So this is what Bob Gainey meant when he talked about "button-pushing" techniques Don Lever could help out with.
The Hamilton Bulldogs head coach was promoted to the main club when Guy Carbonneau was fired, and a big reason Gainey gave for making the move was to help motivate and relate to the players Lever had under him in the AHL.
Two of those guys are Matt D'Agostini and Max Pacioretty, and frankly I was pretty surprised to see Pacioretty scratched in the Oilers game Tuesday night.
But now it's pretty clear what's going on here.
The plan for Thursday night's game against the Islanders is for D'Agostini to sit out and Pacioretty to grab his spot on left wing with Tomas Plekanec and Alex Kovalev. Kovalev was excused from this morning's skate because he's under the weather, and if he can't go then both D'Agostini and Pacioretty will play. I don't have any inside information on what Kovalev's temperature was this morning, but I would think he'll play.
If he does, it will finally create the long-anticipated competition for playing time between D'Agostini and Pacioretty, something that likely would not have happened if Carbonneau was still around because of his reluctance to play Mathieu Dandenault. I think both these guys will benefit from the situation because they will learn that every single shift is important in the NHL.
I don't think either of them understood that before (more D'Agostini than Pacioretty), but now the point will be driven home because not only will they be trying to win the hockey game, they will know that every time they step on the ice they are being evaluated. I don't think such a method would work with a veteran, but it might light a fire under one of the two youngsters.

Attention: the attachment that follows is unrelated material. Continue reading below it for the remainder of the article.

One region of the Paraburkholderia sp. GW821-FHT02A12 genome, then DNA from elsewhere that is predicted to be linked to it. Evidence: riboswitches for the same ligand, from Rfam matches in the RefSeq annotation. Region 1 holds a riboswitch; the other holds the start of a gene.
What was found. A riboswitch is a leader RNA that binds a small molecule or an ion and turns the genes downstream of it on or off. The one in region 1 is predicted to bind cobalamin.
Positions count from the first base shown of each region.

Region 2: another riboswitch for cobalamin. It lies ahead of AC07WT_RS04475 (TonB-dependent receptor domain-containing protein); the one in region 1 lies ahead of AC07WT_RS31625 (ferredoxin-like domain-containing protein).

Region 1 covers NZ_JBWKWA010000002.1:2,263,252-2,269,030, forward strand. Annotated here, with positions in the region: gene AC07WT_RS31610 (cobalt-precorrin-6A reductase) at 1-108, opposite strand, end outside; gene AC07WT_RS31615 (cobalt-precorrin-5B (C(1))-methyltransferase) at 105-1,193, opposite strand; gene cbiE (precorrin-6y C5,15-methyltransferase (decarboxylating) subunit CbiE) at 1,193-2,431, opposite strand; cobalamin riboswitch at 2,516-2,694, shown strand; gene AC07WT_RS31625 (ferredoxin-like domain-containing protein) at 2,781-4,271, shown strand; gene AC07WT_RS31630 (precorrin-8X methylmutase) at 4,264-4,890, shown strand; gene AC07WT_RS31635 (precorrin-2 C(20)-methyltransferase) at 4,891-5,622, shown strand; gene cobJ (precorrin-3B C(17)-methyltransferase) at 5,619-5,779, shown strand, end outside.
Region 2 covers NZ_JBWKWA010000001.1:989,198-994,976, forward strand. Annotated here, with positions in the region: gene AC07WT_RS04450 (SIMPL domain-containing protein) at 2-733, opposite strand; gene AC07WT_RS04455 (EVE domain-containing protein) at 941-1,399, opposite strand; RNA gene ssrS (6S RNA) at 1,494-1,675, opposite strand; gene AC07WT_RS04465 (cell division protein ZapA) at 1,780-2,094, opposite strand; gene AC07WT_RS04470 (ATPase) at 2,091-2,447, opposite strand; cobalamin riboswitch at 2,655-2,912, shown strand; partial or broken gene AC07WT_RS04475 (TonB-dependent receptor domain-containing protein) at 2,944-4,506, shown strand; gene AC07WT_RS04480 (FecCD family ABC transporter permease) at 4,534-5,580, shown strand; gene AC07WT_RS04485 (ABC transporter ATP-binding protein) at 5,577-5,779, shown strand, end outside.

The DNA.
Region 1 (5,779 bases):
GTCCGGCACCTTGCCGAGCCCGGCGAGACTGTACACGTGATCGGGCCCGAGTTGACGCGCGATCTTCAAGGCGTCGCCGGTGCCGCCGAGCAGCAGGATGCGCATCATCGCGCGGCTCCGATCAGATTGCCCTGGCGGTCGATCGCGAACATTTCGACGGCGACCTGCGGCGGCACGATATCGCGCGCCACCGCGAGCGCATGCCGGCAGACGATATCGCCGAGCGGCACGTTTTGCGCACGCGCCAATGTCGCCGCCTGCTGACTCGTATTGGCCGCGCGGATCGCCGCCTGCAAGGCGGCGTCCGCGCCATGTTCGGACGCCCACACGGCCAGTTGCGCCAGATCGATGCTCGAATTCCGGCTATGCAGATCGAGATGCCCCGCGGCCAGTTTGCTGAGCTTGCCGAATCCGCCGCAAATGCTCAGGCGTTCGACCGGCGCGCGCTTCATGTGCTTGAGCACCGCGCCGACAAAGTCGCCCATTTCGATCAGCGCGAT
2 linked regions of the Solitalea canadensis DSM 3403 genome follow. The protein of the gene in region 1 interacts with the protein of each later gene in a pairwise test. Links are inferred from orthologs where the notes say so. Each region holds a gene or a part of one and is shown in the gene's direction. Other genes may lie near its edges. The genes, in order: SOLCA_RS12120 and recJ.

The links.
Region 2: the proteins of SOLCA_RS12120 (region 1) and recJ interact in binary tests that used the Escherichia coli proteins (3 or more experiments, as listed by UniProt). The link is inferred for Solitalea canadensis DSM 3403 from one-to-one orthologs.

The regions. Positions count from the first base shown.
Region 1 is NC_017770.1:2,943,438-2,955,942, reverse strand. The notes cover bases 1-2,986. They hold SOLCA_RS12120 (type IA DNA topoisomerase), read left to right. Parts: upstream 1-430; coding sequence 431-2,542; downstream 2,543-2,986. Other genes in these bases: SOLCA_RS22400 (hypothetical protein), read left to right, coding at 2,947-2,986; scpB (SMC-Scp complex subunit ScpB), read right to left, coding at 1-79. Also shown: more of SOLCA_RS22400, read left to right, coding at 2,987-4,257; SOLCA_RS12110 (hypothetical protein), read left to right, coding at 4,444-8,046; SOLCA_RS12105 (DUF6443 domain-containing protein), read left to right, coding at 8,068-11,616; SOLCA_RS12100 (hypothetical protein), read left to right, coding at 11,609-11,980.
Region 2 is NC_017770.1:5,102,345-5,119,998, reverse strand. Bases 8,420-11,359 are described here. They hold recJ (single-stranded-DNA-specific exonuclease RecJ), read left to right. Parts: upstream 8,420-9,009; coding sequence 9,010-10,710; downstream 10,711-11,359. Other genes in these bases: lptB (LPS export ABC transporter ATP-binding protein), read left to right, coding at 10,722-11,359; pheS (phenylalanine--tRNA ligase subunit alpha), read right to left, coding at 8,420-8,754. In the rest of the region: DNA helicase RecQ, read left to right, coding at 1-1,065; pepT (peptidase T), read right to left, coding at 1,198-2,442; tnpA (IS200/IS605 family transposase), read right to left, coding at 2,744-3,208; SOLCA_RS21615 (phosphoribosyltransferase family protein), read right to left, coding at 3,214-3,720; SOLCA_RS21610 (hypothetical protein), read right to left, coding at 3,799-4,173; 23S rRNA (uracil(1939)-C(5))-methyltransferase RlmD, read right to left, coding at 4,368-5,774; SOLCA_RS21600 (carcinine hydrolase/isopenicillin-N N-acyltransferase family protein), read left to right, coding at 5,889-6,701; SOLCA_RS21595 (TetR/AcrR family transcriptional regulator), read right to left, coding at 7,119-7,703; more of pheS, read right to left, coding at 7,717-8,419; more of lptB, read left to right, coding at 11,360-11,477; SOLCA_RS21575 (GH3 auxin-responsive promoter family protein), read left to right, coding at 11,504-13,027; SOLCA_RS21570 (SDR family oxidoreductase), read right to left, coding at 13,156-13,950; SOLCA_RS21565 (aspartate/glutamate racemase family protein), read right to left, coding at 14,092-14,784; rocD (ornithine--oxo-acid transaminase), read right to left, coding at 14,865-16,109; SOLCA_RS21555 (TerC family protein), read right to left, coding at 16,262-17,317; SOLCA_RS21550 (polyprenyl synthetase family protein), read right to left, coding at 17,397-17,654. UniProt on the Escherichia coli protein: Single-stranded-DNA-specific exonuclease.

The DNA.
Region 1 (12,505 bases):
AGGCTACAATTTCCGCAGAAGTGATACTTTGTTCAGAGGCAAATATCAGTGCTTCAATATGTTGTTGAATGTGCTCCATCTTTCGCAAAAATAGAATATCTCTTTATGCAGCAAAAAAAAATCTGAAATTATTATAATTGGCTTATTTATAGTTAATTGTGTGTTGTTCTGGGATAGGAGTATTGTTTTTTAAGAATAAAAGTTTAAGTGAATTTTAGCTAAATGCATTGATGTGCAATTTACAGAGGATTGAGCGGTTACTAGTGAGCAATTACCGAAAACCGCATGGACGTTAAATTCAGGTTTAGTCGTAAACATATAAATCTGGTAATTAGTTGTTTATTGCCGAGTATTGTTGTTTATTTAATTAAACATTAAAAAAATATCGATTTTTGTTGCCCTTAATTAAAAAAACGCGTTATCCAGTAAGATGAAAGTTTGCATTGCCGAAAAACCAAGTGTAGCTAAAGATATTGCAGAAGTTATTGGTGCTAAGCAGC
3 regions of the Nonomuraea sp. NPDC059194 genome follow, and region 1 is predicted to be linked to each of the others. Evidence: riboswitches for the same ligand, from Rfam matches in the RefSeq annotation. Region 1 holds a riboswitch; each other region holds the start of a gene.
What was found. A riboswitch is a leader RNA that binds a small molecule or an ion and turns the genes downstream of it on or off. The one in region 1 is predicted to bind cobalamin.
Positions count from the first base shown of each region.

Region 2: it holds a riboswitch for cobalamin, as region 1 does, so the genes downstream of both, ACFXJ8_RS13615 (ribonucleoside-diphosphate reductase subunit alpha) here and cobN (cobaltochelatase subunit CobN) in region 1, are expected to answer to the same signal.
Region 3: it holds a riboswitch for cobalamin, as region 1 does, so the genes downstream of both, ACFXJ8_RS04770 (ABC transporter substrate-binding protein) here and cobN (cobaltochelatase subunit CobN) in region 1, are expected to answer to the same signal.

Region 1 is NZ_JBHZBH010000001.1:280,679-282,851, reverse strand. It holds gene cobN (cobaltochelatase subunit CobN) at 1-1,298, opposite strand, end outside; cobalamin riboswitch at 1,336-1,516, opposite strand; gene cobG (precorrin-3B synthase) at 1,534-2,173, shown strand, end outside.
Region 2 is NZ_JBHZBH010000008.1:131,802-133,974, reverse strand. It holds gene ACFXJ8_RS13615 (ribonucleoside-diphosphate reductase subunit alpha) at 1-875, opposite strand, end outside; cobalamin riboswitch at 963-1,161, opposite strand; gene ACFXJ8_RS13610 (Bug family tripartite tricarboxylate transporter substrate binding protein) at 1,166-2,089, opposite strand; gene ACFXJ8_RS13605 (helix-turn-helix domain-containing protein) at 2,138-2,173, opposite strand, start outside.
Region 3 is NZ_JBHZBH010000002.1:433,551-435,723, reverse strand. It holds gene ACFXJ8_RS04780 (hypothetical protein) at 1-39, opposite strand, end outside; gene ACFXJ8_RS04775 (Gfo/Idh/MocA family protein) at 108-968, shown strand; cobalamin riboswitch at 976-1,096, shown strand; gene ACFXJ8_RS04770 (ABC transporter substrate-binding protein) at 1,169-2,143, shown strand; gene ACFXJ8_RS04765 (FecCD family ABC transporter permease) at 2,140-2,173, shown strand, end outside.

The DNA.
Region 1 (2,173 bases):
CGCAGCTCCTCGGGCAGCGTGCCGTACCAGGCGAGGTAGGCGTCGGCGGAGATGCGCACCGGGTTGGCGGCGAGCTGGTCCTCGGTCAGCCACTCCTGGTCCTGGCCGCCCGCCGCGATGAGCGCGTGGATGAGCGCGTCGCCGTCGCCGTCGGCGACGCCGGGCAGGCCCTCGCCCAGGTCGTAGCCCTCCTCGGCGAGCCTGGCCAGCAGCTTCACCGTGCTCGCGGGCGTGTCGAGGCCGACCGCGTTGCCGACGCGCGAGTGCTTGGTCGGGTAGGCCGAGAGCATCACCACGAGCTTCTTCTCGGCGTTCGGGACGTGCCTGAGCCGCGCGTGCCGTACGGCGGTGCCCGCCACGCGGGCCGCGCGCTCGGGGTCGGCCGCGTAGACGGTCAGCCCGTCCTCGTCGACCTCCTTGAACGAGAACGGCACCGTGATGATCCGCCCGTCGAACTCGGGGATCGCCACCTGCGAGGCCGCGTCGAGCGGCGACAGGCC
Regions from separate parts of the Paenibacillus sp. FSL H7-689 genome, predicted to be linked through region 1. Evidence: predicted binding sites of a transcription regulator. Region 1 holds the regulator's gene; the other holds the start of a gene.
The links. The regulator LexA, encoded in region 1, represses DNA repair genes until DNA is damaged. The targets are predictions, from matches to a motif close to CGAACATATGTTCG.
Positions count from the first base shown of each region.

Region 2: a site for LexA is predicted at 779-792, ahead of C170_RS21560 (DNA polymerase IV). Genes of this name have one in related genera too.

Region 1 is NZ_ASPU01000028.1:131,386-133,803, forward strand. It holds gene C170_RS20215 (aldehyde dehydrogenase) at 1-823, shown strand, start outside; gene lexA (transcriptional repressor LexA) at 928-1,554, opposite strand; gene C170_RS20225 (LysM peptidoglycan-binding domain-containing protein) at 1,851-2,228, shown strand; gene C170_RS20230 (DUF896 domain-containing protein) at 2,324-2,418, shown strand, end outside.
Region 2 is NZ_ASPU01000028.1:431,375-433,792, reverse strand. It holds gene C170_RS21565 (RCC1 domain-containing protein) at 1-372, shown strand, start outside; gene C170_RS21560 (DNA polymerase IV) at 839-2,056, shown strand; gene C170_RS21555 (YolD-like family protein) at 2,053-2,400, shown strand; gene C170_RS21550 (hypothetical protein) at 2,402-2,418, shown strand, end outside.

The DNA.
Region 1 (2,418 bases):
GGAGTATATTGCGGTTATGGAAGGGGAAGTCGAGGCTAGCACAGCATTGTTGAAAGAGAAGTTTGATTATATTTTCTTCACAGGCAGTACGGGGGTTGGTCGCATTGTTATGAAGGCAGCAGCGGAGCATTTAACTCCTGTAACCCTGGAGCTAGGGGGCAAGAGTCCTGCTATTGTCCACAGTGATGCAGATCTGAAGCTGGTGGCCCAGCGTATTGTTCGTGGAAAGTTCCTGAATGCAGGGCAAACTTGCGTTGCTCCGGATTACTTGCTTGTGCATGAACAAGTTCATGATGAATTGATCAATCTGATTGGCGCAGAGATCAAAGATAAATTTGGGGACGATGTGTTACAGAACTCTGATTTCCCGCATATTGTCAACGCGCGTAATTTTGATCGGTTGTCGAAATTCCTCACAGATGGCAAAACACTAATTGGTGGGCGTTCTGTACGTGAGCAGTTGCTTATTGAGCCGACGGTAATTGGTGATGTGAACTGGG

If I had to guess just by looking at the circustances for both players, I would have to think D'Agostini would benefit the most from the motivational ploy. At 22 years old and already having served his time in the AHL, D'Agostini may be looking at this opportunity as his final shot at the NHL, even though that couldn't be further from the truth. Seeing a younger, bigger, more talented version of himself in Pacioretty trying to steal his spot should work to squeeze everything possible out of D'Agostini.
But for some reason, and I can't really put my finger on it, I just have a feeling about Pacioretty. The way he carries himself and handles the media attention at such a young age is impressive off the ice, but his vision and passing ability on the ice has really opened my eyes as to his hockey IQ. I feel that if he wins this little competition with D'Agostini, Pacioretty could become one of those rookies who explodes come playoff time. Just a hunch.